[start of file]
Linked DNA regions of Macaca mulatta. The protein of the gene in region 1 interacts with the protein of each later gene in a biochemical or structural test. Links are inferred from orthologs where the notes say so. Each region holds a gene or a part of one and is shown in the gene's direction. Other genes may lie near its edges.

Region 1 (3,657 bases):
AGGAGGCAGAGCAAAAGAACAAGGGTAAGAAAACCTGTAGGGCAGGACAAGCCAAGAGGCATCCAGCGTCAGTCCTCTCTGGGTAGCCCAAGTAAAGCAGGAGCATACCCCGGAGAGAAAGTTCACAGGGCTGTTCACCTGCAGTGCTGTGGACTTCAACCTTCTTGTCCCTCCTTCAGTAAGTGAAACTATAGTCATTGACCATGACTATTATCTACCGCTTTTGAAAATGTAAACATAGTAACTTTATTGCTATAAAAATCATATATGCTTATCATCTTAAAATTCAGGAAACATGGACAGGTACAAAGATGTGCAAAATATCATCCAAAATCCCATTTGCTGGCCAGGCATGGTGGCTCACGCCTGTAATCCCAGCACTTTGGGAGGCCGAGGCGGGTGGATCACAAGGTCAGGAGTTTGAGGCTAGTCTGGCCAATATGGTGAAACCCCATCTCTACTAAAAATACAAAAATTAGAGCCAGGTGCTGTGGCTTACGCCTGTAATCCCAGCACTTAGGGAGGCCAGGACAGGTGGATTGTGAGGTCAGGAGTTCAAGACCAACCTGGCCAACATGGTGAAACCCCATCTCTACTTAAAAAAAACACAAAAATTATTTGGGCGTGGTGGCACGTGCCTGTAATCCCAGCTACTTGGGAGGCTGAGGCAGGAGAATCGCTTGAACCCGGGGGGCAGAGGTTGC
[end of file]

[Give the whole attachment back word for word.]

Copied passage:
Linked DNA regions of Macaca mulatta. The protein of the gene in region 1 interacts with the protein of each later gene in a biochemical or structural test. Links are inferred from orthologs where the notes say so. Each region holds a gene or a part of one and is shown in the gene's direction. Other genes may lie near its edges.

Region 1 (3,657 bases):
AGGAGGCAGAGCAAAAGAACAAGGGTAAGAAAACCTGTAGGGCAGGACAAGCCAAGAGGCATCCAGCGTCAGTCCTCTCTGGGTAGCCCAAGTAAAGCAGGAGCATACCCCGGAGAGAAAGTTCACAGGGCTGTTCACCTGCAGTGCTGTGGACTTCAACCTTCTTGTCCCTCCTTCAGTAAGTGAAACTATAGTCATTGACCATGACTATTATCTACCGCTTTTGAAAATGTAAACATAGTAACTTTATTGCTATAAAAATCATATATGCTTATCATCTTAAAATTCAGGAAACATGGACAGGTACAAAGATGTGCAAAATATCATCCAAAATCCCATTTGCTGGCCAGGCATGGTGGCTCACGCCTGTAATCCCAGCACTTTGGGAGGCCGAGGCGGGTGGATCACAAGGTCAGGAGTTTGAGGCTAGTCTGGCCAATATGGTGAAACCCCATCTCTACTAAAAATACAAAAATTAGAGCCAGGTGCTGTGGCTTACGCCTGTAATCCCAGCACTTAGGGAGGCCAGGACAGGTGGATTGTGAGGTCAGGAGTTCAAGACCAACCTGGCCAACATGGTGAAACCCCATCTCTACTTAAAAAAAACACAAAAATTATTTGGGCGTGGTGGCACGTGCCTGTAATCCCAGCTACTTGGGAGGCTGAGGCAGGAGAATCGCTTGAACCCGGGGGGCAGAGGTTGC